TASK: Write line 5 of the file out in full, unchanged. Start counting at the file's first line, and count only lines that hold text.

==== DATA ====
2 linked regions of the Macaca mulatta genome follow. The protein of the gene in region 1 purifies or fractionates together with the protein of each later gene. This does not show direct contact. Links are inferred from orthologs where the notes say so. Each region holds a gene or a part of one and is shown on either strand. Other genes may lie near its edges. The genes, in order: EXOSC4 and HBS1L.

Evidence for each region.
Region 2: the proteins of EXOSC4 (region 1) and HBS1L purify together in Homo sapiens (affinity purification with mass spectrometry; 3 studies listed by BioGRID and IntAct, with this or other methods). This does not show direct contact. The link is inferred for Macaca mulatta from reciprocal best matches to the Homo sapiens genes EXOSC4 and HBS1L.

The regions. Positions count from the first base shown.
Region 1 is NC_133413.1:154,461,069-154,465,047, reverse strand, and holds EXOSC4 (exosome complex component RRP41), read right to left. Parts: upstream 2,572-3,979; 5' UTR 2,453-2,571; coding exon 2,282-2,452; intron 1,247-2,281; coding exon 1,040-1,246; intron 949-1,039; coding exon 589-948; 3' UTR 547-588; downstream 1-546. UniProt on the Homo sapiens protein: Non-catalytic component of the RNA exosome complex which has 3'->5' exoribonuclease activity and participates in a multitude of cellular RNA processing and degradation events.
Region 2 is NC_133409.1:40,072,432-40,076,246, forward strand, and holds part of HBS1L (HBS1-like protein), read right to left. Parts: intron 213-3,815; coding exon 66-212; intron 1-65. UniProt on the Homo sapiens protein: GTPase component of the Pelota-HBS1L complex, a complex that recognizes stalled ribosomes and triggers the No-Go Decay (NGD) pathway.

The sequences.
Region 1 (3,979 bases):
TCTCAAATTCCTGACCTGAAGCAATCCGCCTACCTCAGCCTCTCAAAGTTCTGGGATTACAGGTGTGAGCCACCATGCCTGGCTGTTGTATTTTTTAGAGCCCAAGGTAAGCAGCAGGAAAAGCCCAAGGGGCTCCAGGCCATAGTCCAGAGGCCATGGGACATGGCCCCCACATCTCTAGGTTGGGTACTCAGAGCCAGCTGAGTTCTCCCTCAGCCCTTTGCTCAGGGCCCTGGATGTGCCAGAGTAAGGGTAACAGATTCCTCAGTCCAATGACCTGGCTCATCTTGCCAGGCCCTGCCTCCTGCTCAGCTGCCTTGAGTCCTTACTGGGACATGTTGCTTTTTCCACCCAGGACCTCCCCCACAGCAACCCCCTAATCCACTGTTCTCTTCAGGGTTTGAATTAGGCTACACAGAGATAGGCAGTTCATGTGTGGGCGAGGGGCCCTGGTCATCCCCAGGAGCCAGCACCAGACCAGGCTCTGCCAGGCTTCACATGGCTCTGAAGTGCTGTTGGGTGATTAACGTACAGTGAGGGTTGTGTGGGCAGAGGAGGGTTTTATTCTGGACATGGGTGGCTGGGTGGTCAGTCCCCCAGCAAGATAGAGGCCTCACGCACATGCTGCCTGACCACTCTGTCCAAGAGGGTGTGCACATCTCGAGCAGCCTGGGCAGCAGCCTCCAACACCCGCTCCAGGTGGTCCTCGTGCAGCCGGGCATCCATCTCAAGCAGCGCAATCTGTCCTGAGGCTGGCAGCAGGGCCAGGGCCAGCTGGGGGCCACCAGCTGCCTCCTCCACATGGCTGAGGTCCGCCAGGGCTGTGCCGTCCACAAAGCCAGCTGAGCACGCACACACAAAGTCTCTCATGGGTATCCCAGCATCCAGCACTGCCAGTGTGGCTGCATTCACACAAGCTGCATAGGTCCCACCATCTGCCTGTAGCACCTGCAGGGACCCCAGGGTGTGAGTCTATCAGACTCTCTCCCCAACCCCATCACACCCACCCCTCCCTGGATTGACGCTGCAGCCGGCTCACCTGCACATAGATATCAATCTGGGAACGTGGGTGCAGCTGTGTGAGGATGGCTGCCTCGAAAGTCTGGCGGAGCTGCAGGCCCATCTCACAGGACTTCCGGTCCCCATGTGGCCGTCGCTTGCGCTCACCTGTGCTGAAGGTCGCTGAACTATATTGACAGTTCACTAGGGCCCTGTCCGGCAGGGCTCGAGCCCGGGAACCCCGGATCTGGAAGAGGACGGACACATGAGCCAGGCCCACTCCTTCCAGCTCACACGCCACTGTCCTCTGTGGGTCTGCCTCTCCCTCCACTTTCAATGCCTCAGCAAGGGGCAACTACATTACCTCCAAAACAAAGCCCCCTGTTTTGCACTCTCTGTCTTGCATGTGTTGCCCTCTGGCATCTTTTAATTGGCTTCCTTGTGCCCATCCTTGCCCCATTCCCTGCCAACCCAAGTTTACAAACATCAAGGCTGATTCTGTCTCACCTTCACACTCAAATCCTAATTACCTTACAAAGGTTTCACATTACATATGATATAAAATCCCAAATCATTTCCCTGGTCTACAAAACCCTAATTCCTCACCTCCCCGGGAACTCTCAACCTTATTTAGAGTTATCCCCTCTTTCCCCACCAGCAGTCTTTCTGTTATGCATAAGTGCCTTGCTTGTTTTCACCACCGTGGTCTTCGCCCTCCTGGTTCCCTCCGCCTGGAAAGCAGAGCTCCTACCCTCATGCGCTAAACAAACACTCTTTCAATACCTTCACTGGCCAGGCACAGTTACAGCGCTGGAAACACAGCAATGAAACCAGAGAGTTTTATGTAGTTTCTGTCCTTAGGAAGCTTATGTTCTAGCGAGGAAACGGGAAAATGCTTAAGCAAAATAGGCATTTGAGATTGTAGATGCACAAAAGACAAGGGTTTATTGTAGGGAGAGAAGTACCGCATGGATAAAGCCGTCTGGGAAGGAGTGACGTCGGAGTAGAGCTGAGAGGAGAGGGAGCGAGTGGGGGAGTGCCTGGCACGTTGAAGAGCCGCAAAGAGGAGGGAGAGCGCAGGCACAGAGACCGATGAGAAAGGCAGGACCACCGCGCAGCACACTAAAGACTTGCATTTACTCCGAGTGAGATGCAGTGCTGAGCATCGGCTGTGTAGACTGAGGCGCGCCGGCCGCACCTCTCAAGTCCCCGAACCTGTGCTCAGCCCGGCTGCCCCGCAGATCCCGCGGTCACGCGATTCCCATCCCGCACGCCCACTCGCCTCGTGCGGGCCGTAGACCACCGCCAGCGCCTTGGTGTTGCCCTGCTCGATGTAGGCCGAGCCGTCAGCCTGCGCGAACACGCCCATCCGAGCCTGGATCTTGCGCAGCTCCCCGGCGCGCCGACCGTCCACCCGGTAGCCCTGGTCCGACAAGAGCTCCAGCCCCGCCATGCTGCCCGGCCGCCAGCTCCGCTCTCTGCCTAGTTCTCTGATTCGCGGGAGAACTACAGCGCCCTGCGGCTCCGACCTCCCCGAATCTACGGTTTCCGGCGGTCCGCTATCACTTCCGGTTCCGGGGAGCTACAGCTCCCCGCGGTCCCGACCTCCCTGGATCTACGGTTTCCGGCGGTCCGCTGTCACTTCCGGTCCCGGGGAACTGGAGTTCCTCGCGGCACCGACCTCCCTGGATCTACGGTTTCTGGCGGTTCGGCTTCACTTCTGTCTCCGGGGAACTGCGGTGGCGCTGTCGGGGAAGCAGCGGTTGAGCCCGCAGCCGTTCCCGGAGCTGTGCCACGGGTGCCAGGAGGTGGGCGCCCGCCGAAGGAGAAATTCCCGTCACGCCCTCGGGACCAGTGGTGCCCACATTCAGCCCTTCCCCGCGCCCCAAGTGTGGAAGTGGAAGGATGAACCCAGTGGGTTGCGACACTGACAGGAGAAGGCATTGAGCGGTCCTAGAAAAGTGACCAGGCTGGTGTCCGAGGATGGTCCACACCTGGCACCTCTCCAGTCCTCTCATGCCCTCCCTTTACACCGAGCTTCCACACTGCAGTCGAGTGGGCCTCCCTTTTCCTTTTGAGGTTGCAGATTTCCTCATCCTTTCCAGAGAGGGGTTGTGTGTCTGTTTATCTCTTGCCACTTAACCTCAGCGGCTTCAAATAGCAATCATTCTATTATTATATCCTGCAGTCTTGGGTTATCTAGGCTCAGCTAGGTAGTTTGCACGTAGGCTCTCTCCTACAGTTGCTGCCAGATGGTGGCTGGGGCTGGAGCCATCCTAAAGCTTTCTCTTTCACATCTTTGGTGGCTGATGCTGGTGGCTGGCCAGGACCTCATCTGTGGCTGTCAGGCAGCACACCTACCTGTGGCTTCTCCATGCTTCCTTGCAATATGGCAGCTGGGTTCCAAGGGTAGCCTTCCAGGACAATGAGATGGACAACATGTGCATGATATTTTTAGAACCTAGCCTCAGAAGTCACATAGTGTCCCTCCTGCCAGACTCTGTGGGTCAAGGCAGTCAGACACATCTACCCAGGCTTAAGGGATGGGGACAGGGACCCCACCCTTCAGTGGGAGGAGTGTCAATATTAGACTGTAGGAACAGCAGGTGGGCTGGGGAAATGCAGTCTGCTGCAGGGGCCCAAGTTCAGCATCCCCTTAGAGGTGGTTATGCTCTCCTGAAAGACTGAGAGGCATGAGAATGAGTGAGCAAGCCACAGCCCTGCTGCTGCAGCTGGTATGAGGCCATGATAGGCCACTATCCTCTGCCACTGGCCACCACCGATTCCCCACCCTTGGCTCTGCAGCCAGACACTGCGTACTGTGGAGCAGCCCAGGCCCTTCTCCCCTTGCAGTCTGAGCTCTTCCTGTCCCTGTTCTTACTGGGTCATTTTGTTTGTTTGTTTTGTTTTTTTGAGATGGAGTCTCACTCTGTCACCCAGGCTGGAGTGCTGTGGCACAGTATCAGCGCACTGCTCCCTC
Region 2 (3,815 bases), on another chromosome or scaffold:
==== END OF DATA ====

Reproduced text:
Region 1 is NC_133413.1:154,461,069-154,465,047, reverse strand, and holds EXOSC4 (exosome complex component RRP41), read right to left. Parts: upstream 2,572-3,979; 5' UTR 2,453-2,571; coding exon 2,282-2,452; intron 1,247-2,281; coding exon 1,040-1,246; intron 949-1,039; coding exon 589-948; 3' UTR 547-588; downstream 1-546. UniProt on the Homo sapiens protein: Non-catalytic component of the RNA exosome complex which has 3'->5' exoribonuclease activity and participates in a multitude of cellular RNA processing and degradation events.